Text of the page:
Who Knew it Would be So Big

 More years ago than I would care to admit, I "borrowed" a pair of my Mom's hose and slowly slid them up my legs. Little did I know how from those humble beginnings I would finally grow into the feminine person I have become today. It all resulted in a life long gender journey which resulted in it's share of bumps and bruises. I think many transgender "outsiders" don't consider the real path we go through just to find and nourish our most inner gender needs. They think the process we go through is just a matter of wearing the clothes of the opposite gender we were born from. In other words, being transgender is just a phase. For me at least, I did go through a series of phases, mainly from going from confirmed crossdresser to out and proud transgender woman. 

Photo from the Jessie Hart

It certainly was not all a combination of kicks and giggles on my journey. First I needed to discover who I was and it was s scary experience. Letting go of all my ingrained male responses was as hard as it was to acquire them in the first place. I never wanted to be a boy and have all the experiences of youth which were forced on me. My parents came from the WWII/great depression era. They were great providers but sadly came up short in the emotional needs department.  I was expected to hide my emotions and move forward. I still can't imagine coming out at all to my Dad. I did briefly mention being a transvestite to my Mom after I was out of the Army and she shut me down by recommending electro-shock therapy. My "problem" was never mentioned again.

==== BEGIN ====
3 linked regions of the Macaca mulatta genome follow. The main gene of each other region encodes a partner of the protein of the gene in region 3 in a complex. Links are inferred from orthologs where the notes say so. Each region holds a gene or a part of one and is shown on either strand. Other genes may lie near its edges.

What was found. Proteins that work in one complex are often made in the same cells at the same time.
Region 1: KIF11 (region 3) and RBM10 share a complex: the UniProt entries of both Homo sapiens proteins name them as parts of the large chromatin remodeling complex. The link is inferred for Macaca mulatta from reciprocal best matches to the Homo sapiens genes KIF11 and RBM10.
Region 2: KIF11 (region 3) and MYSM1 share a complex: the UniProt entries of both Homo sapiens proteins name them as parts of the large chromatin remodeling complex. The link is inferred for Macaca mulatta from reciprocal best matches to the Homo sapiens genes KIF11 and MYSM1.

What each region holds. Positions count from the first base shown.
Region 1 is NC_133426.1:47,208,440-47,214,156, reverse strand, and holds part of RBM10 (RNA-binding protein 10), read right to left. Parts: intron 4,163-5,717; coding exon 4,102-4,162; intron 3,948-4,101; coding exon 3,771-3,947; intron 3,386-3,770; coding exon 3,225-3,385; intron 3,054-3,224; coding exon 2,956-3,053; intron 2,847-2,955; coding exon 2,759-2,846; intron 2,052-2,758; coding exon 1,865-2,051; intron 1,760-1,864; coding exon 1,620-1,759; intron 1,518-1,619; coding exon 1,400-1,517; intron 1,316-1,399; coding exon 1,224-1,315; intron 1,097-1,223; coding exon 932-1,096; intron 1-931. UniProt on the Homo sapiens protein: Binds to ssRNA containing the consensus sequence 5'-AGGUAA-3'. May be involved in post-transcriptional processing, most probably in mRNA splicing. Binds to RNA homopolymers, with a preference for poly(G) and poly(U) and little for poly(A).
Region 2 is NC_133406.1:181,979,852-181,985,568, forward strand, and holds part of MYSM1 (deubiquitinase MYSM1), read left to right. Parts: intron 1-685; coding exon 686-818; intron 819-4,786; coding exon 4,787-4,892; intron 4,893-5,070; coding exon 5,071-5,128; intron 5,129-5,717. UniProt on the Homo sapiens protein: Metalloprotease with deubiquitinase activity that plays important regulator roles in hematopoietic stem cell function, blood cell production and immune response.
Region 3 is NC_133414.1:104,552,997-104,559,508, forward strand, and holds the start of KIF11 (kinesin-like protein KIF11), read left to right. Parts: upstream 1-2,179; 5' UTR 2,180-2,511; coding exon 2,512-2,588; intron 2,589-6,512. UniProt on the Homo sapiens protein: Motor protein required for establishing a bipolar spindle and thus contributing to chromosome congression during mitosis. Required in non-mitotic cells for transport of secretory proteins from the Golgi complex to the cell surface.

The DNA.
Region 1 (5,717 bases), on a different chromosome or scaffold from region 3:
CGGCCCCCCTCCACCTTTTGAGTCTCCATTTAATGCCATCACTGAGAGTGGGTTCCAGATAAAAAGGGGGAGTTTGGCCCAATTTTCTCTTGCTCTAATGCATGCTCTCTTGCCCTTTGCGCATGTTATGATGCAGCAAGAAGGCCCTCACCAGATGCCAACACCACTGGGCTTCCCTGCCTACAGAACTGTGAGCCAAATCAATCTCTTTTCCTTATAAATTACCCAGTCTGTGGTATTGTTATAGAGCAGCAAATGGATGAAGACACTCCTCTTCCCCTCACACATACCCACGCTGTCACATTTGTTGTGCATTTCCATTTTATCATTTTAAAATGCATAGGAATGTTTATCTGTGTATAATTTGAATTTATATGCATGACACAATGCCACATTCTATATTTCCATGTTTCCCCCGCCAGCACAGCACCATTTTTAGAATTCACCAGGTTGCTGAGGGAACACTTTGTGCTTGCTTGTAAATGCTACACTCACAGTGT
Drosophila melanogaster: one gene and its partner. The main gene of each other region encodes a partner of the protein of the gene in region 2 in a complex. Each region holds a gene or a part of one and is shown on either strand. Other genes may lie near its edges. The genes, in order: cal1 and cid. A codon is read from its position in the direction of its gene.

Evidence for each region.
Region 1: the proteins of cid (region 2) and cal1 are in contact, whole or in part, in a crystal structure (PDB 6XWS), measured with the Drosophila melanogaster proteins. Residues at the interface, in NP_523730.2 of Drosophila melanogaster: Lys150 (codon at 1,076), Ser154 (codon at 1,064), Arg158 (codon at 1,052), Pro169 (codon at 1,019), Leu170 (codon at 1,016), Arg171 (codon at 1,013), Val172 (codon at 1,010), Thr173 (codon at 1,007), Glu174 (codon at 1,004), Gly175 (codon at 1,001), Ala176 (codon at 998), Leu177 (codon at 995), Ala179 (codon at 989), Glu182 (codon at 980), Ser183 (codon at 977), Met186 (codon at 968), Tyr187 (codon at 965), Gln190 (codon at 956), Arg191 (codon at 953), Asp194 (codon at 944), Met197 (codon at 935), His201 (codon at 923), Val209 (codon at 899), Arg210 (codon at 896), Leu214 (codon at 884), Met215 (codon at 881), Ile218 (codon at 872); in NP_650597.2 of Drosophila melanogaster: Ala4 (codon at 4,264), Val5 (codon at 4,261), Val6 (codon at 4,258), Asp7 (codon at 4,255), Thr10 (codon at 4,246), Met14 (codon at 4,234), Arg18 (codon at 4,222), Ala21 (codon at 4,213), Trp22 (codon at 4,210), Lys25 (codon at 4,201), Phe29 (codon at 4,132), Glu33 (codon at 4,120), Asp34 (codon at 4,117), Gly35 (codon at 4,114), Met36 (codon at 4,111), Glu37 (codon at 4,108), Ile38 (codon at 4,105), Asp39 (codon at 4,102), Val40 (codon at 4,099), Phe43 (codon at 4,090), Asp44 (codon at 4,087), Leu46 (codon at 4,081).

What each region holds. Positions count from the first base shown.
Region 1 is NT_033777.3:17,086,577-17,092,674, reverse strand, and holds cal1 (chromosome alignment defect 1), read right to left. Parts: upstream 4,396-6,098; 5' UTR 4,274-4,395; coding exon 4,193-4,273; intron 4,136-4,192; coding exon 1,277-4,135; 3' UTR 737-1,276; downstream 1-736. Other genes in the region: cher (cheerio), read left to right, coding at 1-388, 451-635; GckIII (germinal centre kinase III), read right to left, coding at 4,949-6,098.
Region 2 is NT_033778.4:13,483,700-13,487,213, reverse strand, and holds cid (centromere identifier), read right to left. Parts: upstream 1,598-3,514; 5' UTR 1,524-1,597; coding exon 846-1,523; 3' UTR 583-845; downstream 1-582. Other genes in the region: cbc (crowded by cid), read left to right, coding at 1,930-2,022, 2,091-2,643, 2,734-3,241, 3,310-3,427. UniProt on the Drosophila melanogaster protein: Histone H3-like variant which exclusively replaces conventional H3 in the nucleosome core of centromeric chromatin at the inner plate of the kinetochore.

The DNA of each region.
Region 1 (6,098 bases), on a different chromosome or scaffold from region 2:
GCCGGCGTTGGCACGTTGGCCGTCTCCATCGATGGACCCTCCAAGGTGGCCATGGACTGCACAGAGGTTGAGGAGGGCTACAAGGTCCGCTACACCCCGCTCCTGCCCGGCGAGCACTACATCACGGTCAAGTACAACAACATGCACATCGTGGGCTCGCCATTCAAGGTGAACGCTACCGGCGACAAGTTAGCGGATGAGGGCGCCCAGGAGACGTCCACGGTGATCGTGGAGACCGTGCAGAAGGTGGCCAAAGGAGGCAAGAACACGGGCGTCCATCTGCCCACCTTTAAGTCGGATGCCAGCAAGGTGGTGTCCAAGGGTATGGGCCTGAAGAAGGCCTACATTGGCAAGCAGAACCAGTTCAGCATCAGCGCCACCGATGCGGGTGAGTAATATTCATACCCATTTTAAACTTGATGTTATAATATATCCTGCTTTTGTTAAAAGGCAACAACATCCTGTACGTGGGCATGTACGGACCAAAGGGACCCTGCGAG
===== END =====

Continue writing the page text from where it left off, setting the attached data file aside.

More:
Years went past before gender knowledge began to catch up with the world and I began to have some sort of realization of who I really was. Terms such as "gender fluid" made sense to me as did the explanations that very few humans fell into a strict male/female gender binary standard. I remember how exciting and euphoric it was to realize again I wasn't so alone in the world. If they admitted it or not, most people just didn't fit into the gender binary we were all taught to think was the only way to be. Boys did not have to be boys and girls did not have to be girls. The two could mix. What a radical idea!

Through it all, I learned my gender issues were a big deal. I went through tons of pain and suffering to arrive at the other end of the gender tunnel which I described in a recent post. The light I found was not the train but a bright new world where I could be myself. I was finally past all the people who wanted to laugh at me behind my back or to my face. 

I wonder now if I ever had the choice to go back to those early cross dressing days, would I do anything different. Trying to hide dressing like a girl for the most part, led me down a life long road of sneaking behind the back of others. Some of which I cared deeply about. On the positive side of life, being transgender provided me with a unique look at both sides of the binary gender fence. I know of course I never really had a choice for whatever reason. I just never imagined the process would prove to be so big.